5 Steps to Resolving Any Conflict
“When dealing with people, remember you are not dealing with creatures of logic, but creatures of emotion.” Dale Carnegie
Conflict happens to the best of us and, depending on how we handle or (or don’t handle it), it can be a healthy and healing experience or an emotionally trying disaster. The problem with conflict is that most of us see it in a negative light as something to be avoided at all costs. And many of us have never learned how to handle it properly, in a healthy and constructive manner. However, conflict can be, not only necessary but also very healthy and educational.
The fact of the matter is that conflict happens as a result of people having unmet expectations that clash with the unmet expectations of others. We communicate inefficiently or sometimes not at all about what we want or need. People hurt people and people are irrational emotional creatures. But when we can break down and understand the anatomy of conflict ( and understand the process),m we can actually turn conflict into a learning and growing experience.
The book entitled Conflict Resolution: The 8 Vital Principles, by Bill Lewis, breaks down the process of conflict resolution to help us become better at handling the “people problems” in our lives. The first three principles are really the foundation for beginning the resolution process, the groundwork if you will.
Confront the Person (or persons) Immediately and Directly
Speak Directly to Them Rather Than Gossip About Them
Speak Face to Face
Step One: Affirm Your Relationship
At this point, before anything else can take place in terms of resolving relationship or communication issues, it is important to let the other person know that you value the relationship. It may be uncomfortable or even feel awkward to do so, but this must be done if you are hoping to resolve conflict, even when it involves people who are close that you see every day At this point, the nature or substance of the conflict is not important because the focus is on re-establishing the foundation of the relationship.
It is also important to communicate something along the lines of ” There was probably a misunderstanding and perhaps there is something I could have done to prevent this. I would like to know what I can do to make it right” In this way you are turning the table and putting the ownership of the problem on yourself rather than accusing the other person, which means that the other person will be more likely to open up and discuss the situation with you.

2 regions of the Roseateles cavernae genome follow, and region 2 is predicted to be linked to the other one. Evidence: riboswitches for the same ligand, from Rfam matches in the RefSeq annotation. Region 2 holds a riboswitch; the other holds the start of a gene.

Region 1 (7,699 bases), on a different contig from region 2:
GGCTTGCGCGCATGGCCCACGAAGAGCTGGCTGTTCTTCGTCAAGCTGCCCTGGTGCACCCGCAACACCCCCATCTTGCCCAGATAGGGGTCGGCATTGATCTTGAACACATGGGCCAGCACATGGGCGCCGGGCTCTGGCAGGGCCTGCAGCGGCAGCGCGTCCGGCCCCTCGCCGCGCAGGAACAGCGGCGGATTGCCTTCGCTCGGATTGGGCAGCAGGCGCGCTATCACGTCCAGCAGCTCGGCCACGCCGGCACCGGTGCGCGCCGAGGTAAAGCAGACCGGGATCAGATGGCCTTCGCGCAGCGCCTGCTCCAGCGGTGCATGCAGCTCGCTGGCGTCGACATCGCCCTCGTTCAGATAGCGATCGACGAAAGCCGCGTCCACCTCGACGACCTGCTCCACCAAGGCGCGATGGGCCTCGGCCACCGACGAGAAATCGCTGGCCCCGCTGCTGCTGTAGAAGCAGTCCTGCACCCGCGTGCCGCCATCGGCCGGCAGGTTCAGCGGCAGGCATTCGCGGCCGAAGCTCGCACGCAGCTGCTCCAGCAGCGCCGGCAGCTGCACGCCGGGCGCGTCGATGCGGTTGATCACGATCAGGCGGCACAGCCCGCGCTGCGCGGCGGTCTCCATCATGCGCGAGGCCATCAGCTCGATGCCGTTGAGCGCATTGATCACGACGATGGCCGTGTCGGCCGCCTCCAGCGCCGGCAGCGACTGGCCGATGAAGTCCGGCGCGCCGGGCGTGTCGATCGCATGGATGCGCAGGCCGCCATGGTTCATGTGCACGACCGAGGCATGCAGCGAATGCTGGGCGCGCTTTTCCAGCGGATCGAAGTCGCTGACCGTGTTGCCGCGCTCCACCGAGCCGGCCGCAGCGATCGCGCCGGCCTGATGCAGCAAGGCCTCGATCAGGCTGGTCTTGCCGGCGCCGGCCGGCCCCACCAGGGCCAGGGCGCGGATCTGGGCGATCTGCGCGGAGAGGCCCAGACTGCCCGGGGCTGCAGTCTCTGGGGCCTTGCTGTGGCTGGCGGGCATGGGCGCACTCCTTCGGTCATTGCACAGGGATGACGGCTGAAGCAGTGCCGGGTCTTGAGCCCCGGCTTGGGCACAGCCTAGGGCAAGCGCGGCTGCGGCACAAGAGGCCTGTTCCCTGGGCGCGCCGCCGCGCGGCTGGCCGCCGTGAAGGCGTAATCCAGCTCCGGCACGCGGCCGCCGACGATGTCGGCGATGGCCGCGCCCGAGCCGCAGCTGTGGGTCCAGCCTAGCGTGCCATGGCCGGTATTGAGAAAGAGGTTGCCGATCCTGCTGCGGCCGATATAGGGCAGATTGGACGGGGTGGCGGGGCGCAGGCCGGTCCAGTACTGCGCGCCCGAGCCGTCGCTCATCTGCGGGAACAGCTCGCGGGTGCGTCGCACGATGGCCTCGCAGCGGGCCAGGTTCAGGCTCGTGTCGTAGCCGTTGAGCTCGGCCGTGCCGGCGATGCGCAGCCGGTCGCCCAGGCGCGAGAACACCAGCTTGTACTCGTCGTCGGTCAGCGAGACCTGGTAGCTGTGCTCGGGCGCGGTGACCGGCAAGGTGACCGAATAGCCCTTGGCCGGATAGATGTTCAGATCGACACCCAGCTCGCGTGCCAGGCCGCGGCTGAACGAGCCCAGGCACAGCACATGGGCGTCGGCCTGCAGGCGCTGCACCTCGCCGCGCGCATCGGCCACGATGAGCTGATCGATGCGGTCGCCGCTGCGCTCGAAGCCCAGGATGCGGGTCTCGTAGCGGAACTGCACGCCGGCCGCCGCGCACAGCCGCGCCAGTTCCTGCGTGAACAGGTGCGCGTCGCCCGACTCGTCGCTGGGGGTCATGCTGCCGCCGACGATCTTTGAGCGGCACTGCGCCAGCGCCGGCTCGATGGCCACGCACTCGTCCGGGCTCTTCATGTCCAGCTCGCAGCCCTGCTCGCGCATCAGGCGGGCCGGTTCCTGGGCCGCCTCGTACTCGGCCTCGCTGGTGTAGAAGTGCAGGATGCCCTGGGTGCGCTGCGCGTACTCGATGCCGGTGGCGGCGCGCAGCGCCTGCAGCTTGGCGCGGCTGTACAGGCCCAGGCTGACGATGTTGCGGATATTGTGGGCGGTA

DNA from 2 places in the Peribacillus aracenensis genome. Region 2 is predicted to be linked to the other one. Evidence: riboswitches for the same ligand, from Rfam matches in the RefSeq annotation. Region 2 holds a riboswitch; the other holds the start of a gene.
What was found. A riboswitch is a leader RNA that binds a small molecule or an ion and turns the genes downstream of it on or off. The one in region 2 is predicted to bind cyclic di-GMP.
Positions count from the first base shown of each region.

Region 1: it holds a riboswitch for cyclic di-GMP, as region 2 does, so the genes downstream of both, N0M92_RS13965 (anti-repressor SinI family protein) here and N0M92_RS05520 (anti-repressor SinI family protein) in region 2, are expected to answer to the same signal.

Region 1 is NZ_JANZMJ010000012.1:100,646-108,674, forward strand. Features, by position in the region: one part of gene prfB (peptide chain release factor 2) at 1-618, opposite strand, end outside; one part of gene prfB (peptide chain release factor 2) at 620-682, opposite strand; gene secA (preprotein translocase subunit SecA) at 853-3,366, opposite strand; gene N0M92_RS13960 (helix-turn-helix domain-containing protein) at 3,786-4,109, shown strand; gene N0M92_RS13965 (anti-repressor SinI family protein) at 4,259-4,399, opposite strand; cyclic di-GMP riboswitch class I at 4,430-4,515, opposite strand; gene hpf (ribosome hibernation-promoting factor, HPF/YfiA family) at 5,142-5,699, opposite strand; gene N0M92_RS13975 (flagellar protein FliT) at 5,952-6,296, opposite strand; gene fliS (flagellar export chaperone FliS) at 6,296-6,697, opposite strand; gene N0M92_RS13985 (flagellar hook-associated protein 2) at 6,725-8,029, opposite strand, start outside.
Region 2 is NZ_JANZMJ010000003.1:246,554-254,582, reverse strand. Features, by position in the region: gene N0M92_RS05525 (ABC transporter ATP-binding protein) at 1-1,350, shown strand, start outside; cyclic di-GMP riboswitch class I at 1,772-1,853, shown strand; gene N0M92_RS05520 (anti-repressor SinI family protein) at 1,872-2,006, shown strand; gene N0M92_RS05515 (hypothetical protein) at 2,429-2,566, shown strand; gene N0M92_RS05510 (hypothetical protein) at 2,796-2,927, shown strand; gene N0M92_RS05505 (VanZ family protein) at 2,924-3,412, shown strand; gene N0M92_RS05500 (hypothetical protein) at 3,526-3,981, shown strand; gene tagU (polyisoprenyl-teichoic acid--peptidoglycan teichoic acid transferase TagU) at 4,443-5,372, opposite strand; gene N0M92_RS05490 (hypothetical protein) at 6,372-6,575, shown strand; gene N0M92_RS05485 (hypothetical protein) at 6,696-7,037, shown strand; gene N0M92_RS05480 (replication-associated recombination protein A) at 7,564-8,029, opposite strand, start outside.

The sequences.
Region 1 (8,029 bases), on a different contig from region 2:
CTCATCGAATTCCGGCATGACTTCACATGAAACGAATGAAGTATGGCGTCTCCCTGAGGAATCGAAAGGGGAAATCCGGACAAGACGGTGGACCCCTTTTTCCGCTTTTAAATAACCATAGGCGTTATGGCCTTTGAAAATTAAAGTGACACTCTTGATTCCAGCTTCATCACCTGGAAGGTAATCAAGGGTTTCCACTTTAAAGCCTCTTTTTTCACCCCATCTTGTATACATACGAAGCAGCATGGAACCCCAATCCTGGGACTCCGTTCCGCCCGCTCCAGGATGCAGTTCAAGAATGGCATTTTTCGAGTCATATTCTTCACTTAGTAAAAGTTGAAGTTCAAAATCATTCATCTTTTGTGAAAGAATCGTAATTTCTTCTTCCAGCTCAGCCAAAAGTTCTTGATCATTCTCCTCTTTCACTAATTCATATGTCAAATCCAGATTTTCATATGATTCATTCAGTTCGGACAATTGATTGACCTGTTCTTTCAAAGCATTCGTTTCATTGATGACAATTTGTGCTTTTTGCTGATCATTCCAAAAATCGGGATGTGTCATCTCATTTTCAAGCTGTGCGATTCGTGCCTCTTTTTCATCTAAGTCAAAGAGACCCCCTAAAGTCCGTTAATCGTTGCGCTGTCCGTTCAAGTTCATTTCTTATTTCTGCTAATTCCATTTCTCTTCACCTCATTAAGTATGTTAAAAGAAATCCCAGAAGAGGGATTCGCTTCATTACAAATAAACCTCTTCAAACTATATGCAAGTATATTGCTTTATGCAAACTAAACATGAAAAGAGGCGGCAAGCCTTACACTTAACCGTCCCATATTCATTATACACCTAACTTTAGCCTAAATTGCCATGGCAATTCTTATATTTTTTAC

Above all, do not skip this most important step because it is the most important step in the process. As Steven Covey taught, people have an “emotional bank account” where negative words/ criticisms are withdrawals and sincere praise and kind words are deposited in the account. Thus, it is important to make a deposit in the emotional bank account before talking about resolution or reconciliation to “balance the account” because if the other person has an emotional deficit, he or she will not likely want to engage in the process.
Step Two: Be Genuine In Trying to Understand the Person
The focus in this step is to genuinely understand where the other person is coming from. You might be tempted to bombard the person with questions, but you should refrain from doing so. You do not want the other person to feel that they are in the middle of an interrogation. Instead, give the other person space to explain in their own way and words. Your job at this point is to listen with intention. What you want to understand, as Steven Covey taught, is their thoughts and feelings.
The best way to do this is by using the Mirroring Technique, which is actually the practice of reflecting back what was actually said so as to confirm what you heard. In fact, if you are not mirroring back their words, then you are not truly listening. During this process, the person doing the listening does the following:
Asks “mirroring” questions to clarify and understand only
Clearly restates the other’s position
Expresses genuine concern to make things right again
It is important to remember that, it is counterproductive to go on the defensive.